FCC Chairman Ajit Pai took to the op ed pages of the Los Angeles Timesto explain his plans to roll back Title II classification of ISPs, likening the former FCC's decision to impose those rules to the Oklahoma City Thunder trading James Harden for fear of running up against the salary cap.
Pai is noted for his love of analogies (and song references).
Pai said that reclassifying ISPs for fear of prospective harms to Internet openness he argues were speculative, and not in evidence is like that trade, which he and others argue broke up a winning combination for fear of prospective problems with the NBA salary cap.
He said that Thunder fans "would give anything to undo a trade motivated by speculative fears," suggesting he was trying to undo the Title II-related effects of that unwise moves, which he says include that "fewer Americans have high-speed broadband access, fewer Americans are working to build next-generation networks, and fewer Americans have competitive choice than would have been the case had the FCC not gone down the Title II path.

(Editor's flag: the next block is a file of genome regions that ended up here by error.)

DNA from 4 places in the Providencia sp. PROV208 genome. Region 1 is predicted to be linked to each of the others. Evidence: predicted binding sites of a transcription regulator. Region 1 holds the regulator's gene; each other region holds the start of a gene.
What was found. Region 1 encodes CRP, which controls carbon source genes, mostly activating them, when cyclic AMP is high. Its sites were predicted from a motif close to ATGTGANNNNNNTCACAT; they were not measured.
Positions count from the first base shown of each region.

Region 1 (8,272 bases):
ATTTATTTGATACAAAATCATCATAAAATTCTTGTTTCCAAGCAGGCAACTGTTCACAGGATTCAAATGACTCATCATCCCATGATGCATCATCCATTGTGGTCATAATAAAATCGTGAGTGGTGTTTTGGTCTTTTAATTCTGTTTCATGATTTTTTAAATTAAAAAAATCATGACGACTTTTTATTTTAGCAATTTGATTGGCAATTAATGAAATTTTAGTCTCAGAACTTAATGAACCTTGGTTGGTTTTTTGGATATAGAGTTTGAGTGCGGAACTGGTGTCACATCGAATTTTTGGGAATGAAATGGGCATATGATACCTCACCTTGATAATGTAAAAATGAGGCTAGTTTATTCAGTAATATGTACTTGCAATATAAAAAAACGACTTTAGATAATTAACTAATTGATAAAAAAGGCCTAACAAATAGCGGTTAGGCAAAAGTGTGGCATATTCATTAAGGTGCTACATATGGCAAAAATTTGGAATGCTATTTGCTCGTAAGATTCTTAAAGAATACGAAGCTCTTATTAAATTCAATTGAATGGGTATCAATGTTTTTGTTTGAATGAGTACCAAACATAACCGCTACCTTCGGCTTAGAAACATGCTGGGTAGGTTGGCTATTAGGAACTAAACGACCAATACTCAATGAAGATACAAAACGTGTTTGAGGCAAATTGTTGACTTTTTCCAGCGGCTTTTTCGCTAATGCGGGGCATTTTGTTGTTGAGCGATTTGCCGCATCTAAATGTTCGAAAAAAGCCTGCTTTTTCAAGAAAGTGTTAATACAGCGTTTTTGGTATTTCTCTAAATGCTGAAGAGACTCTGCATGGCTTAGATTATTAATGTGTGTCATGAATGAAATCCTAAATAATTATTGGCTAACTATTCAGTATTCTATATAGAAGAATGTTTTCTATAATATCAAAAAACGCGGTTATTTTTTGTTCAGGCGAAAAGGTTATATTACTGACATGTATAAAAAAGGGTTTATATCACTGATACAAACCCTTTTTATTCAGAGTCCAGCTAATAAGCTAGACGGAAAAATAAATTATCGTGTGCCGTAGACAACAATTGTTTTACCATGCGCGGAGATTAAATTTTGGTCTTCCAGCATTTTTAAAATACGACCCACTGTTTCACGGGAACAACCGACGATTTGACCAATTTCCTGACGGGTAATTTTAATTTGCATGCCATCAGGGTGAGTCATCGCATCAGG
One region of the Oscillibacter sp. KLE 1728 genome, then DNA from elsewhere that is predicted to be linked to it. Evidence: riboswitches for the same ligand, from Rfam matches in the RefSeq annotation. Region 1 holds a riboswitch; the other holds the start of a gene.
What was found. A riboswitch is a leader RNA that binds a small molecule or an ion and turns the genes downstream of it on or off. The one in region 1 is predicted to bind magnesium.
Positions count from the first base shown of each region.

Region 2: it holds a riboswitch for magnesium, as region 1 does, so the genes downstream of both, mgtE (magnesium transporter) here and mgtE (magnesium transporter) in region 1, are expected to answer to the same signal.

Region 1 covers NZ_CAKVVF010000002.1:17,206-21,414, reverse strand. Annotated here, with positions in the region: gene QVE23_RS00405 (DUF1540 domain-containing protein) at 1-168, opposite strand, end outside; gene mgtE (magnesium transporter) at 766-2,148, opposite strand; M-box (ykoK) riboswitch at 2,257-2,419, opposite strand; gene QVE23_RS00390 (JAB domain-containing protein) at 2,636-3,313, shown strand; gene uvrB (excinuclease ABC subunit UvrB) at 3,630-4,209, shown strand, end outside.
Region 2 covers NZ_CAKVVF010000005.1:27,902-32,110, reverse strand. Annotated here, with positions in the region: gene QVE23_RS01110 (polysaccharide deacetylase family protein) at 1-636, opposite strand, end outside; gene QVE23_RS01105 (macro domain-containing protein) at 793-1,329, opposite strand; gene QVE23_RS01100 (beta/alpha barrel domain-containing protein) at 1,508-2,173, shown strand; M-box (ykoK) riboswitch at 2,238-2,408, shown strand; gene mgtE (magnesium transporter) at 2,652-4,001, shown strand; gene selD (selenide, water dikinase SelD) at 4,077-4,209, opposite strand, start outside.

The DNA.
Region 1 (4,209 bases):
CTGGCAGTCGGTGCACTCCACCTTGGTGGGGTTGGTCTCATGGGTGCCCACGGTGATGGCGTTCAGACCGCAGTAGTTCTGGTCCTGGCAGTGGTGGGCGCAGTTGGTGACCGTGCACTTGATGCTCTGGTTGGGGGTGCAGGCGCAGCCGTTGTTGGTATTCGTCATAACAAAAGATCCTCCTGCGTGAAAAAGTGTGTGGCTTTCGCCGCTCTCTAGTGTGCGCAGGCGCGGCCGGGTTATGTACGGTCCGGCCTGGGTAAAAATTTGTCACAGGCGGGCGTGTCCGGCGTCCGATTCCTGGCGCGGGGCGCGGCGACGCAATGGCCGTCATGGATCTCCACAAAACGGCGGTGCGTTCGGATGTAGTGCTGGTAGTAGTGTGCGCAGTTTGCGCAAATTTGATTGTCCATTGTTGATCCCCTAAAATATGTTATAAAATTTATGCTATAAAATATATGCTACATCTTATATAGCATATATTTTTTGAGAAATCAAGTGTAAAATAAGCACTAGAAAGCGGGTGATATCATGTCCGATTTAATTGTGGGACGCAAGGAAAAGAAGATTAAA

And while the Thunder team is unlikely to be reconstituted, "we can correct a past mistake by moving away from government control of the Internet," he said. "And that’s exactly what we intend to do."
A vote is scheduled May 18 on Pai's Notice of Proposed Rulemaking, which proposes to reclassify ISPs, wired and mobile wireless, as Information services; roll back FCC authority to regulate interconnections under the Open Internet order, and ask whether the prohibitions against blocking, throttling or paid prioritization, and requirements of enhanced transparency about network management, are in the public interest.
Contributing editor John Eggerton has been an editor and/or writer on media regulation, legislation and policy for over four decades, including covering the FCC, FTC, Congress, the major media trade associations, and the federal courts. In addition to Multichannel News and Broadcasting + Cable, his work has appeared in Radio World, TV Technology, TV Fax, This Week in Consumer Electronics, Variety and the Encyclopedia Britannica.
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